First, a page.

Crossbench senators face off with CFMEU

The head of the construction arm of the CFMEU has faced off with crossbench senators over changes to laws reinstating a building industry watchdog, warning the union might launch more industrial action as a result.

Legislation to re-establish the Australian Building and Construction Commission cleared parliament late last year but Senator Derryn Hinch has had a re-think about a critical provision over the summer break.

Instead of a two-year transition period for companies to comply with a new building code, Senator Hinch has agreed to the government’s original intention of nine months.

It also means companies that have failed to negotiate code-compliant enterprise agreements will be ineligible for government contracts from September.

National secretary of the CFMEU’s construction division Dave Noonan hit back at Senator Hinch during a parliamentary hearing on Monday, after the independent accused the union of launching a hate campaign against him.

“I don’t characterise it as a hate campaign. I characterise it as holding accountable a member of parliament who has made a decision without consultation with one worker,” he said.

The frustration and anger is due to the amendments being an attempt to strip away job security and safety.

“I’ve described it as a backflip. I’ve been critical, I’ll be critical to Senator Hinch’s face,” he said.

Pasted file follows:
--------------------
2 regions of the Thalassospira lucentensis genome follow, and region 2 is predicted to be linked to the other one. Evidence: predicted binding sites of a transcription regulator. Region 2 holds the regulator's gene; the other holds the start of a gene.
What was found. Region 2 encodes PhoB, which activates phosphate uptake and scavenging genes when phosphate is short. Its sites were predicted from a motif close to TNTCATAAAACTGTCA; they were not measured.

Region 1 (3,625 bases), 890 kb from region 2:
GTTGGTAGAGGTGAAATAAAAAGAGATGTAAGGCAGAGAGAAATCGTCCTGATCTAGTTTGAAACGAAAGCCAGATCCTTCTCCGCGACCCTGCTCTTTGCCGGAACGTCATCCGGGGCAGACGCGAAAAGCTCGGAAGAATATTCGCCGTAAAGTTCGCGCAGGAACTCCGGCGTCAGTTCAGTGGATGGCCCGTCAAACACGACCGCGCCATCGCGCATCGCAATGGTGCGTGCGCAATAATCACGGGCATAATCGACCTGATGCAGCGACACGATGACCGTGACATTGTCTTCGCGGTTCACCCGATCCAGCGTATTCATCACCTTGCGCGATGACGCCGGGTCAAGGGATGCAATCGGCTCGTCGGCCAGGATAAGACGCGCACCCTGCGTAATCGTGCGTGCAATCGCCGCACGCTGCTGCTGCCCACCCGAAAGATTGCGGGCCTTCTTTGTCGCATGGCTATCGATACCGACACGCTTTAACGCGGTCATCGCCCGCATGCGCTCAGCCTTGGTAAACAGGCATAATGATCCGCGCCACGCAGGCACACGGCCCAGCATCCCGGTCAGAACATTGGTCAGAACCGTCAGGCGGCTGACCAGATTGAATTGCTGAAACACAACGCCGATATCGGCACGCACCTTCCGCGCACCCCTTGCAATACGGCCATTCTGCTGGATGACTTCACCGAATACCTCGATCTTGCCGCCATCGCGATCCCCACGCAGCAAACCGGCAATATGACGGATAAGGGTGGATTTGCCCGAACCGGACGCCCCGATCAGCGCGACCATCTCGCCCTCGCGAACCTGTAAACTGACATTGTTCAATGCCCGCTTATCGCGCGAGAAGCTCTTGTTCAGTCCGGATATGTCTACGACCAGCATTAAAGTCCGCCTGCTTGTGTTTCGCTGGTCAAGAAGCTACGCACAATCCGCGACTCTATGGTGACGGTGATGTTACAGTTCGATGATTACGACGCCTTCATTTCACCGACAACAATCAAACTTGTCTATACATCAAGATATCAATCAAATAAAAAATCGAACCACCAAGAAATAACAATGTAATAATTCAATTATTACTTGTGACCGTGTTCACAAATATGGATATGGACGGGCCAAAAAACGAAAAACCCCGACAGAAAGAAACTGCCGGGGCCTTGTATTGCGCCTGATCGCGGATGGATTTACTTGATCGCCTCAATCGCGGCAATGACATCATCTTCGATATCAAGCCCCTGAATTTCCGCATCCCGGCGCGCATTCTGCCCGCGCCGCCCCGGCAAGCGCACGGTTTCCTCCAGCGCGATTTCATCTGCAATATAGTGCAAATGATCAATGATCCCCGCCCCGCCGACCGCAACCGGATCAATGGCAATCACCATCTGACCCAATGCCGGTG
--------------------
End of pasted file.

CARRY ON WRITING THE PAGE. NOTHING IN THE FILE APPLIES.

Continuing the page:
“We deal with a shifting set of circumstances all of the time and your latest arrangements with the prime minister … if just another element of uncertainty for the whole industry.”

Mr Noonan said no-one was consulted on the secret deal and denied a two-year transition was requested by the union.

“If the intent was that there was a nine-month phase-in instead of a two-year phase-in then Senator Hinch has been sold a pup,” he said.

“Now there is ostensibly a nine-month transitional period but the requirement for companies to be code-complaint before a tender can be awarded makes it immediate for everybody in the industry who has an agreement.”

Contractors would not spend time and effort in tendering if they could not be sure that the contract would be awarded.

Mr Noonan also hit out at senator Nick Xenophon over workplace health and safety as well as One Nation’s Malcolm Roberts for his statements about the union.

“It frightens me that you even get a vote on it but it’s a democracy so you do,” he said.

He said in reply to Nationals senator Bridget McKenzie it was a recipe for instability and there was the potential for increased industrial action.

It fears there are upwards of 3000 contractors and many tens of thousands of their employees who will be affected.

Senator Hinch has said he was told by subcontractors and middle-sized construction companies over summer that the legislation passed last year was killing them.

Senator Xenophon supports the nine month transition period but wants the changes to be the subject of a Senate inquiry.


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